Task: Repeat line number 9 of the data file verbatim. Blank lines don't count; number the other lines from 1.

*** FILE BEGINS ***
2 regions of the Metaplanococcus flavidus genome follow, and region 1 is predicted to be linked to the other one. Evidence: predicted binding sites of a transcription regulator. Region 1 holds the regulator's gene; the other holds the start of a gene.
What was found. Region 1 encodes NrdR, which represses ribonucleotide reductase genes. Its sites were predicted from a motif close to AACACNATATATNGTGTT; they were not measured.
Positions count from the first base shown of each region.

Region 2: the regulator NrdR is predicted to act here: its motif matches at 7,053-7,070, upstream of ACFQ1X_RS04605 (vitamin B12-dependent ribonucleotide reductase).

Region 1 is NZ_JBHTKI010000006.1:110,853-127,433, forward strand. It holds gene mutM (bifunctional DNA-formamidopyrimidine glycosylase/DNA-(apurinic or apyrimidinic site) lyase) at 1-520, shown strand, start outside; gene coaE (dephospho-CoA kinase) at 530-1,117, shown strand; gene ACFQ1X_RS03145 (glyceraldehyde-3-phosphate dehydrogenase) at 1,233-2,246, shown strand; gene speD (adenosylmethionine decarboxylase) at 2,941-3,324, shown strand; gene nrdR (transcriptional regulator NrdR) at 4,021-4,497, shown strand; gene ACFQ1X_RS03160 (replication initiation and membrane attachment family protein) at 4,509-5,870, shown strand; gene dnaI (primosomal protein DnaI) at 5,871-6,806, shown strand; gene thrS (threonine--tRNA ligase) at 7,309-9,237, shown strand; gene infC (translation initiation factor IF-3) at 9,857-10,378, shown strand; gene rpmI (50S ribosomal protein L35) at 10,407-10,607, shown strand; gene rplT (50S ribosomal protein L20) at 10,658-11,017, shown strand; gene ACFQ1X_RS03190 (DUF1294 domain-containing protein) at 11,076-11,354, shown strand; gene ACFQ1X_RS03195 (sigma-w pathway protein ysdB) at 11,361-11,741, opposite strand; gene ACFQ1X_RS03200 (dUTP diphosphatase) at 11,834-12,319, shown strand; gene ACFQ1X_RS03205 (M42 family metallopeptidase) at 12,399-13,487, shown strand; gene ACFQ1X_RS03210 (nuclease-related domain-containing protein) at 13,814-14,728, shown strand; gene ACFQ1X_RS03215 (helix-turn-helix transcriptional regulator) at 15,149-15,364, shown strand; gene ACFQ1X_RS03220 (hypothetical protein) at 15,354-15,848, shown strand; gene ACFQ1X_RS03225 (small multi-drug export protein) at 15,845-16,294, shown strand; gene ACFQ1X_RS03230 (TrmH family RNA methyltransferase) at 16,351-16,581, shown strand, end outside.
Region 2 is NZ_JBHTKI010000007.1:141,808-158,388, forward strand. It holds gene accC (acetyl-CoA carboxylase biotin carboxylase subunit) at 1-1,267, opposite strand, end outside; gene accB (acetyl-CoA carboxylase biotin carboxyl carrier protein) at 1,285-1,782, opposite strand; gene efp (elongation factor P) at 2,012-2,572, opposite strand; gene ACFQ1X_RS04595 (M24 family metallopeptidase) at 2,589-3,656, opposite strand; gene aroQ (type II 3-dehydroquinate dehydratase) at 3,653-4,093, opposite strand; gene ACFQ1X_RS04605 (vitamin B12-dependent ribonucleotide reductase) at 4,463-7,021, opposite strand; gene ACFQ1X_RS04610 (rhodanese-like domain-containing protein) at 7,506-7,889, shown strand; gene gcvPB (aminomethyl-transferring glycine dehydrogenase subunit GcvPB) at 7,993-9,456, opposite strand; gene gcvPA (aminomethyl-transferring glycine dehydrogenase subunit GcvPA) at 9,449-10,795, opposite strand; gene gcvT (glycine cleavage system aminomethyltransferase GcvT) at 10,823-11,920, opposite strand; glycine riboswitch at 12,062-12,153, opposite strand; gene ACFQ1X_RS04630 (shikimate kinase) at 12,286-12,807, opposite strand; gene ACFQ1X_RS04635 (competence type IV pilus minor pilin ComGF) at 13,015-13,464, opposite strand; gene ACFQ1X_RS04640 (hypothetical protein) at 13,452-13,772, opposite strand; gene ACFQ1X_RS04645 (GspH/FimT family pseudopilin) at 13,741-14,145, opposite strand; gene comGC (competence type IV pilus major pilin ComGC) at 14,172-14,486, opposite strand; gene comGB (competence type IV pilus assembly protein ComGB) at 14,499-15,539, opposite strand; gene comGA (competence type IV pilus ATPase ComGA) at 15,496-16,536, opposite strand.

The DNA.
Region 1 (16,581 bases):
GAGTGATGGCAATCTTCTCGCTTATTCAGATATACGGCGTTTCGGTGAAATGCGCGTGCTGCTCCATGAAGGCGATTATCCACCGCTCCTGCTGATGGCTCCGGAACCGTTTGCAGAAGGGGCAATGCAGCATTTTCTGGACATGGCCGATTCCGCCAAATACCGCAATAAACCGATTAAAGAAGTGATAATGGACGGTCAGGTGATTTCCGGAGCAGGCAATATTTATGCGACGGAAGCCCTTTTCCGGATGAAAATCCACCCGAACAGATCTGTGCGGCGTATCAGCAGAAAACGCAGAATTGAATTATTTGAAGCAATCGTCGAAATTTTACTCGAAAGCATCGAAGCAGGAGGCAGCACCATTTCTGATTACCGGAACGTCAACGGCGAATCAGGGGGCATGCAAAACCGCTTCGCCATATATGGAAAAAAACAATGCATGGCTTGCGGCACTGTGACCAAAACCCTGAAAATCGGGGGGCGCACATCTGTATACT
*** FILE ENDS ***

GAGTGATGGCAATCTTCTCGCTTATTCAGATATACGGCGTTTCGGTGAAATGCGCGTGCTGCTCCATGAAGGCGATTATCCACCGCTCCTGCTGATGGCTCCGGAACCGTTTGCAGAAGGGGCAATGCAGCATTTTCTGGACATGGCCGATTCCGCCAAATACCGCAATAAACCGATTAAAGAAGTGATAATGGACGGTCAGGTGATTTCCGGAGCAGGCAATATTTATGCGACGGAAGCCCTTTTCCGGATGAAAATCCACCCGAACAGATCTGTGCGGCGTATCAGCAGAAAACGCAGAATTGAATTATTTGAAGCAATCGTCGAAATTTTACTCGAAAGCATCGAAGCAGGAGGCAGCACCATTTCTGATTACCGGAACGTCAACGGCGAATCAGGGGGCATGCAAAACCGCTTCGCCATATATGGAAAAAAACAATGCATGGCTTGCGGCACTGTGACCAAAACCCTGAAAATCGGGGGGCGCACATCTGTATACT